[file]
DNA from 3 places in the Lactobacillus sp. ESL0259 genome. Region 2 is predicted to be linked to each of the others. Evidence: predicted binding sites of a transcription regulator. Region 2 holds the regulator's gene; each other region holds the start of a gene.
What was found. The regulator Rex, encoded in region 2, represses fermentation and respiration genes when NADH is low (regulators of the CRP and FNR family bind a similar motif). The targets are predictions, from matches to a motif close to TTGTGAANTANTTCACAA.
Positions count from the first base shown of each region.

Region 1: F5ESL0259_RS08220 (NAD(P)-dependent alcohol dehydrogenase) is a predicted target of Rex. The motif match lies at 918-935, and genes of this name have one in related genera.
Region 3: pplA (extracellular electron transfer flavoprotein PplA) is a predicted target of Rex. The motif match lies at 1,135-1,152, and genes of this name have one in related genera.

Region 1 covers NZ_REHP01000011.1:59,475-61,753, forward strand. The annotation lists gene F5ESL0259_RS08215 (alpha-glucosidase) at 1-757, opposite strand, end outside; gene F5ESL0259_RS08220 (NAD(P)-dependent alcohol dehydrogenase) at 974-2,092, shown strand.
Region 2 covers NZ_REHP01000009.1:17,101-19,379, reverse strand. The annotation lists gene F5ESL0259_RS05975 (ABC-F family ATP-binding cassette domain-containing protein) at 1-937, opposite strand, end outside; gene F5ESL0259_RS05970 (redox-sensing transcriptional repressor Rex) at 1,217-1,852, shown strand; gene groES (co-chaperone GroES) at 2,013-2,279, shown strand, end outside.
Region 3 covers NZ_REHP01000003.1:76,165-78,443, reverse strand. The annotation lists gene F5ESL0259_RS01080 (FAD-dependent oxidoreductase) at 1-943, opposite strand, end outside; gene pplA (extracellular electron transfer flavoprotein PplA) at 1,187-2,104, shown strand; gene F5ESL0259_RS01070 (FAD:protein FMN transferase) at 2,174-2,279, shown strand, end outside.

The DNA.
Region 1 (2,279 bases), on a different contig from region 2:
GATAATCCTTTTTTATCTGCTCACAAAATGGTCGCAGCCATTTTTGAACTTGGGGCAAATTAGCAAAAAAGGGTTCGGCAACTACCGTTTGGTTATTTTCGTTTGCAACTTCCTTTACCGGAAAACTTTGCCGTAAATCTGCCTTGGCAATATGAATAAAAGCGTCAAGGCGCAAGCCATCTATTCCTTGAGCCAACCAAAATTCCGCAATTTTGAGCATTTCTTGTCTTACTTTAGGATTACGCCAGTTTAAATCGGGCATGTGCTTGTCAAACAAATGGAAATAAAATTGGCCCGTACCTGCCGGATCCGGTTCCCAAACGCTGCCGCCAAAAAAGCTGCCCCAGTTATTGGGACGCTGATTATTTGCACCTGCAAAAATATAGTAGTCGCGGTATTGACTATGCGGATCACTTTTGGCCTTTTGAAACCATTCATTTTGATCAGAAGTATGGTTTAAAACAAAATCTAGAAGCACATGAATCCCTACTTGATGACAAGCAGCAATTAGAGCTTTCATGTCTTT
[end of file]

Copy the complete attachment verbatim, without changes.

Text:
DNA from 3 places in the Lactobacillus sp. ESL0259 genome. Region 2 is predicted to be linked to each of the others. Evidence: predicted binding sites of a transcription regulator. Region 2 holds the regulator's gene; each other region holds the start of a gene.
What was found. The regulator Rex, encoded in region 2, represses fermentation and respiration genes when NADH is low (regulators of the CRP and FNR family bind a similar motif). The targets are predictions, from matches to a motif close to TTGTGAANTANTTCACAA.
Positions count from the first base shown of each region.

Region 1: F5ESL0259_RS08220 (NAD(P)-dependent alcohol dehydrogenase) is a predicted target of Rex. The motif match lies at 918-935, and genes of this name have one in related genera.
Region 3: pplA (extracellular electron transfer flavoprotein PplA) is a predicted target of Rex. The motif match lies at 1,135-1,152, and genes of this name have one in related genera.

Region 1 covers NZ_REHP01000011.1:59,475-61,753, forward strand. The annotation lists gene F5ESL0259_RS08215 (alpha-glucosidase) at 1-757, opposite strand, end outside; gene F5ESL0259_RS08220 (NAD(P)-dependent alcohol dehydrogenase) at 974-2,092, shown strand.
Region 2 covers NZ_REHP01000009.1:17,101-19,379, reverse strand. The annotation lists gene F5ESL0259_RS05975 (ABC-F family ATP-binding cassette domain-containing protein) at 1-937, opposite strand, end outside; gene F5ESL0259_RS05970 (redox-sensing transcriptional repressor Rex) at 1,217-1,852, shown strand; gene groES (co-chaperone GroES) at 2,013-2,279, shown strand, end outside.
Region 3 covers NZ_REHP01000003.1:76,165-78,443, reverse strand. The annotation lists gene F5ESL0259_RS01080 (FAD-dependent oxidoreductase) at 1-943, opposite strand, end outside; gene pplA (extracellular electron transfer flavoprotein PplA) at 1,187-2,104, shown strand; gene F5ESL0259_RS01070 (FAD:protein FMN transferase) at 2,174-2,279, shown strand, end outside.

The DNA.
Region 1 (2,279 bases), on a different contig from region 2:
GATAATCCTTTTTTATCTGCTCACAAAATGGTCGCAGCCATTTTTGAACTTGGGGCAAATTAGCAAAAAAGGGTTCGGCAACTACCGTTTGGTTATTTTCGTTTGCAACTTCCTTTACCGGAAAACTTTGCCGTAAATCTGCCTTGGCAATATGAATAAAAGCGTCAAGGCGCAAGCCATCTATTCCTTGAGCCAACCAAAATTCCGCAATTTTGAGCATTTCTTGTCTTACTTTAGGATTACGCCAGTTTAAATCGGGCATGTGCTTGTCAAACAAATGGAAATAAAATTGGCCCGTACCTGCCGGATCCGGTTCCCAAACGCTGCCGCCAAAAAAGCTGCCCCAGTTATTGGGACGCTGATTATTTGCACCTGCAAAAATATAGTAGTCGCGGTATTGACTATGCGGATCACTTTTGGCCTTTTGAAACCATTCATTTTGATCAGAAGTATGGTTTAAAACAAAATCTAGAAGCACATGAATCCCTACTTGATGACAAGCAGCAATTAGAGCTTTCATGTCTTT